This new landscape introduces a complexity in that the long term communication plan not only has to include new themes such as corporate responsibility but also has to co-exist with much shorter cycles of monitoring and engagement with stakeholders. Indeed, information exchanges between stakeholders occur at a pace no longer controlled by the organisation and via channels it no longer owns. While communications before the web 2.0 used to take place at the companys initiative and was delivered to a well known set of relays (often, journalists) who then transmitted it to the general public, stakeholders can now inform and impact one another regardless of expertise, professional status and habilitation by the company. As is often the case, this disintermediation has made the landscape more complex, creating niche media for certain categories of populations or business goals: think Facebook for teenage social life, LinkedIn for professional networking or niche forums for instance. Except that the landscape is undulating and constantly shifting. Take Facebook: the social giant may be on the brink of desertion by early adopting teens now shying away from the scrutiny of their moms and dads who are themselves joining the network in great numbers. Facebook is also rapidly becoming a media outlet for large and small businesses turning their backs to the research and copywriting complexities of corporate blogging and might be stealing some of LinkedIns thunder for engaging professional peers. As another example, Facebook recently rolled out several features (homepage button, email, social inbox, profile updates) that required partnerships with Mircosoft in a move to make its platform more suitable for small businesses. The giant has also just signed global partnerships with Adobe and Omniture to optimize marketing campaigns, so who knows what the face of Facebook will be like tomorrow, what topics and populations it will favour and what stakeholder groups it will harbour? I certainly dont know and the same questions can be asked of many other social venues, particularly in the moblie/localisation niche, which will alter the ways in which people engage with one another . The solution, obviously, lies in constant monitoring of this evolving landscape (online and offline) to: identify important stakeholders and groups map them and their opinions on the organisations strategic issues engage them appropriately and monitor impacts in a fashion quite similar to the agile methodologies used in product development, lean management or strategy Kaizen.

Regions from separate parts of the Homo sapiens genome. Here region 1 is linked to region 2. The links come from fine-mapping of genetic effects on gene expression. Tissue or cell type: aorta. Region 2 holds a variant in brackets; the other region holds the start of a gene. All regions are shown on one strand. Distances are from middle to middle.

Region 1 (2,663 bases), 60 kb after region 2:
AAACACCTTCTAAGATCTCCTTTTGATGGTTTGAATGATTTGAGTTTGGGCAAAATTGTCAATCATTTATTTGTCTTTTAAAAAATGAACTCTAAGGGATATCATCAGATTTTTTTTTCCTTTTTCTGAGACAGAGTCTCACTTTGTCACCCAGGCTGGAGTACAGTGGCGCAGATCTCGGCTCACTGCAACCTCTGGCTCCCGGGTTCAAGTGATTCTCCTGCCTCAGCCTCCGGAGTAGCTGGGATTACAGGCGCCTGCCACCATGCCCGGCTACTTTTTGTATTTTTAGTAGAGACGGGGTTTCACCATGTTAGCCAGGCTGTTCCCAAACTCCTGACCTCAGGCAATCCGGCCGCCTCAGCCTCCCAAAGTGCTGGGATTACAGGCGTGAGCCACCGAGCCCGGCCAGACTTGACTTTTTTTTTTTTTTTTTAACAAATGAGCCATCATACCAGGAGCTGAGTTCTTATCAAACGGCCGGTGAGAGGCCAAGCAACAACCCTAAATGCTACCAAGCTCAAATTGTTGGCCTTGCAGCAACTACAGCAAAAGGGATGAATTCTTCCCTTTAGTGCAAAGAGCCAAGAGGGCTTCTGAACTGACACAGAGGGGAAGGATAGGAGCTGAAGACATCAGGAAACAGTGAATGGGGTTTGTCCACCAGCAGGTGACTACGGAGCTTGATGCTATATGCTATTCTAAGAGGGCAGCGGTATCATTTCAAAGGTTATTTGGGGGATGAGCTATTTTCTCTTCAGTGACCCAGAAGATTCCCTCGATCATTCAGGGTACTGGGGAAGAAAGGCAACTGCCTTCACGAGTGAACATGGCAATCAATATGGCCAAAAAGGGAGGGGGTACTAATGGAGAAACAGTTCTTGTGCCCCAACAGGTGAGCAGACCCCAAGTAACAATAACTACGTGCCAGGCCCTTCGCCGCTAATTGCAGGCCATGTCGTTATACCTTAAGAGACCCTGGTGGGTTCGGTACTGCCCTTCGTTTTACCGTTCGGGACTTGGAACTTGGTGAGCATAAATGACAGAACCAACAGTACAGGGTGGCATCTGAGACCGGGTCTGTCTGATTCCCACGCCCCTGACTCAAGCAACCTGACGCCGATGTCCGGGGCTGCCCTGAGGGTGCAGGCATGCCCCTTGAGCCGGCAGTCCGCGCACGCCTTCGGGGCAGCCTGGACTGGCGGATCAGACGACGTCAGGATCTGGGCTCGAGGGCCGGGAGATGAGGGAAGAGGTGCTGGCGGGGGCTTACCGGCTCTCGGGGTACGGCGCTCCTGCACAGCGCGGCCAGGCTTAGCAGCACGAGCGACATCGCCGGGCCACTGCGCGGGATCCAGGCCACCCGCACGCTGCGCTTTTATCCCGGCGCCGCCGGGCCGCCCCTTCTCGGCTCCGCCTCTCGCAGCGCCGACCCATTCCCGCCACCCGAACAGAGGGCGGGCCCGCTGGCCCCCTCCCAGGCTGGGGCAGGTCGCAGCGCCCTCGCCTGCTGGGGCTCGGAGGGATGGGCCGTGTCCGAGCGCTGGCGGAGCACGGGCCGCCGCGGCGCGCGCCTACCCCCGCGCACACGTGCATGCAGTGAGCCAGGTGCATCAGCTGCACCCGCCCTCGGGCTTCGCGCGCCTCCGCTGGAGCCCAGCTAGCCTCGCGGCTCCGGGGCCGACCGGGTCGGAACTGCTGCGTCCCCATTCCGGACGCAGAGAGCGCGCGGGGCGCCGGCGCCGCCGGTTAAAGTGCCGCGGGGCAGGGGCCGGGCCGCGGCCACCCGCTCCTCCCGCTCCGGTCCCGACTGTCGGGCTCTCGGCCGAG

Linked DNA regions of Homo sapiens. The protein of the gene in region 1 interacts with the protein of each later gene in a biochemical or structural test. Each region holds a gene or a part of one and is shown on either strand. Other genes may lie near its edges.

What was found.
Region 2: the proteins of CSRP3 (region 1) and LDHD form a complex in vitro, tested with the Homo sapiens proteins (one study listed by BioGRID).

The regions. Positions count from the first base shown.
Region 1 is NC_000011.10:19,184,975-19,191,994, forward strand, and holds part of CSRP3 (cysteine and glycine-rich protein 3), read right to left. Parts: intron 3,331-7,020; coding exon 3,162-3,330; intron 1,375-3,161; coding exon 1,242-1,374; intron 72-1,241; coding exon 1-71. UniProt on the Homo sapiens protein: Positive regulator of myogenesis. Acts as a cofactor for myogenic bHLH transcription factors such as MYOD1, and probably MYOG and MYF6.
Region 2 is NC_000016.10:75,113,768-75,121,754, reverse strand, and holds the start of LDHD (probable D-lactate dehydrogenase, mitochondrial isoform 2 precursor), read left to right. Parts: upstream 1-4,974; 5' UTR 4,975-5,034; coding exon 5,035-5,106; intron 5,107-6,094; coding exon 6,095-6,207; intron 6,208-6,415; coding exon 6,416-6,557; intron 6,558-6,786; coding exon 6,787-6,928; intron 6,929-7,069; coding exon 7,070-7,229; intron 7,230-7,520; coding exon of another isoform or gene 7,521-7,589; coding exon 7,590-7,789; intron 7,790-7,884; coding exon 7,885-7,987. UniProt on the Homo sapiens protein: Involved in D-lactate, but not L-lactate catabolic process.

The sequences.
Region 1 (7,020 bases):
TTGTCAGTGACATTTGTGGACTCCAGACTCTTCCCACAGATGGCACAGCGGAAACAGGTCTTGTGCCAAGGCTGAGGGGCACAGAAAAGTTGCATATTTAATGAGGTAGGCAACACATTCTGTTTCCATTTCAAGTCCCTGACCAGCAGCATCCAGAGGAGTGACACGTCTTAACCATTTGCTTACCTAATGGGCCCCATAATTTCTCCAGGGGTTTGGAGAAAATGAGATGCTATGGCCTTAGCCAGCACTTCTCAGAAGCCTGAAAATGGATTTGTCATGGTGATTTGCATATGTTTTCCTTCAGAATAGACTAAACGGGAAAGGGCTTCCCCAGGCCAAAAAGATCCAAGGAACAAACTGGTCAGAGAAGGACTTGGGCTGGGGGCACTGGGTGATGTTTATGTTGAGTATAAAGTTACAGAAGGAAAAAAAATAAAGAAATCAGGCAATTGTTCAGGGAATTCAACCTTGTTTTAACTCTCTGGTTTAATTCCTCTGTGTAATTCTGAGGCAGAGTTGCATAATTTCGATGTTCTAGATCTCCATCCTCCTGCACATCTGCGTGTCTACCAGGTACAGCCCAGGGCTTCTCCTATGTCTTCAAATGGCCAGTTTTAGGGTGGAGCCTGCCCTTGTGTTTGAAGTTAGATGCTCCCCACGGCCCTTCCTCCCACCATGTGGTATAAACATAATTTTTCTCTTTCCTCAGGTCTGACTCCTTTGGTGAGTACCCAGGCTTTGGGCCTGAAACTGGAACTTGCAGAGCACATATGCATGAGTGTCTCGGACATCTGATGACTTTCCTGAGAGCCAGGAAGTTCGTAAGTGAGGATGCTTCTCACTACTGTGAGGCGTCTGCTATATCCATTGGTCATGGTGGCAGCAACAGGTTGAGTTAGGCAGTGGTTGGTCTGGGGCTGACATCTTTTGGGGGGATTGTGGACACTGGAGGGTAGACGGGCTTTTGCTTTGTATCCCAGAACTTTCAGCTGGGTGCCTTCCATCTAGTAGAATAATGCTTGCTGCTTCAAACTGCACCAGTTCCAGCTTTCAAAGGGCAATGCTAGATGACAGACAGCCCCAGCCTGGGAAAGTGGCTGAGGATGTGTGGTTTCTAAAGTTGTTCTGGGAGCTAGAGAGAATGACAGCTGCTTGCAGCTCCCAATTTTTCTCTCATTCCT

The United Nations, partner companies and thinktanks have proposed several CSR reporting standards and engagement guidelines such as the AA1000, SA8000, ISO 14000, IAASB standards, ISEAL member standards, GRI Sustainability Reporting Guidelines, OECD Guidelines to help with this cyclical process. In spite of this, most organisations seem to fall into two separate groups. One in which Stakeholder Engagement has become the main driver in strategic communications planning and implementation. The other in which all aspects of strategic management are fragmented into disconnected silos of sustainability, CSR, risk management or in a HQ / Business Unit opposition with no big picture or long term orientation. This becomes all too evident in the CSR reports produced by the members of the latter group and in the very low return on investment of their programs that fail to create advocacy by not engaging the right stakeholders on the correct topics.